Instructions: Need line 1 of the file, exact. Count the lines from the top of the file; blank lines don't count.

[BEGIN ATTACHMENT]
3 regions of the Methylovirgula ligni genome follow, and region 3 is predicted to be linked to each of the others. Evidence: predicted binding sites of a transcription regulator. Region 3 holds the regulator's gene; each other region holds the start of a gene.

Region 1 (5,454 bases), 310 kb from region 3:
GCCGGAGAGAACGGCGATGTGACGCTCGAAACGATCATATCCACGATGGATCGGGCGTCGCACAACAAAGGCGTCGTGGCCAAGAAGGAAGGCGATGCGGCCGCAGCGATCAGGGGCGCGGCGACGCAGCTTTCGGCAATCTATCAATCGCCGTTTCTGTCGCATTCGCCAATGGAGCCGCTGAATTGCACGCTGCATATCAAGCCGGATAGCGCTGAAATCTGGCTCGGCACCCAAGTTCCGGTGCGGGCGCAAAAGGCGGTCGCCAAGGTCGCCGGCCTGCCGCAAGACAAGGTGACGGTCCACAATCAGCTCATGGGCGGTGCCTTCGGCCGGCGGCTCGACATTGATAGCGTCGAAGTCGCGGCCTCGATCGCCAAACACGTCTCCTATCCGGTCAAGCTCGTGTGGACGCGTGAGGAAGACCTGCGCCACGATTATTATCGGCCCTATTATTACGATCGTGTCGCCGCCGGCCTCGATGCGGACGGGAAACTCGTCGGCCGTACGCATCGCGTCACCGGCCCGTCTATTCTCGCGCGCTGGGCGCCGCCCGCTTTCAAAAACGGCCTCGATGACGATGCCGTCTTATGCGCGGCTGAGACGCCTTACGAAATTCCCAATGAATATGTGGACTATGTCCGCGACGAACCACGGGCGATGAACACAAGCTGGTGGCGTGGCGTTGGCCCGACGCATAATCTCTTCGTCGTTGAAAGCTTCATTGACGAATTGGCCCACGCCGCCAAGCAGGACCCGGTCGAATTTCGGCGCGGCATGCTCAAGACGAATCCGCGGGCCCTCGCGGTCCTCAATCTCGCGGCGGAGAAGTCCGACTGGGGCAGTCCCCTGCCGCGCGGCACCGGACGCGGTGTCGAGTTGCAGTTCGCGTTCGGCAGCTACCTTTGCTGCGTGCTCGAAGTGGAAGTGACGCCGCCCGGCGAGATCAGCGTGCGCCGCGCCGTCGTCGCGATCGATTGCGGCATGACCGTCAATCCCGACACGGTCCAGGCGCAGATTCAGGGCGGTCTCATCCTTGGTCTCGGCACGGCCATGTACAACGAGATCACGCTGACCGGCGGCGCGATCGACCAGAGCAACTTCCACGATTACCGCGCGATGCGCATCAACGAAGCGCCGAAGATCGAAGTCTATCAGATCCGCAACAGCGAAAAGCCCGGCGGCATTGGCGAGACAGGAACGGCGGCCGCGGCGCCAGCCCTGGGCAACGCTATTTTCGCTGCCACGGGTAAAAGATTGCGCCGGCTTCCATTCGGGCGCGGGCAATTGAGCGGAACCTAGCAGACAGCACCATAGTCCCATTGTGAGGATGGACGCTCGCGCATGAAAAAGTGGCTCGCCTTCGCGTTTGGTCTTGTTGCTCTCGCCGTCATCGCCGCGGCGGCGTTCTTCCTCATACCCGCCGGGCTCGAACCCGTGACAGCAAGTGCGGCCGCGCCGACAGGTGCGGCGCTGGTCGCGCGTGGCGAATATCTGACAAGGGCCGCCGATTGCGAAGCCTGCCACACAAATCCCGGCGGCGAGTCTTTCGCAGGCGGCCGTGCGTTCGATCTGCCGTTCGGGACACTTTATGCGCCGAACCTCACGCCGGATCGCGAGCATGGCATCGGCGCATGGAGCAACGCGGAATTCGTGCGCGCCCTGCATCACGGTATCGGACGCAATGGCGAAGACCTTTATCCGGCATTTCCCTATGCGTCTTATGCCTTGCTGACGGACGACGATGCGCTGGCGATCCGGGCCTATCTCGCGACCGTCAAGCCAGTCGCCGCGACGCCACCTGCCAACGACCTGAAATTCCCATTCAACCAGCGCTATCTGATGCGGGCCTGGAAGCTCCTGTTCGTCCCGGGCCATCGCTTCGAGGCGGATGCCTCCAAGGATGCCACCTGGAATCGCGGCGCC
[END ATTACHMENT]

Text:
3 regions of the Methylovirgula ligni genome follow, and region 3 is predicted to be linked to each of the others. Evidence: predicted binding sites of a transcription regulator. Region 3 holds the regulator's gene; each other region holds the start of a gene.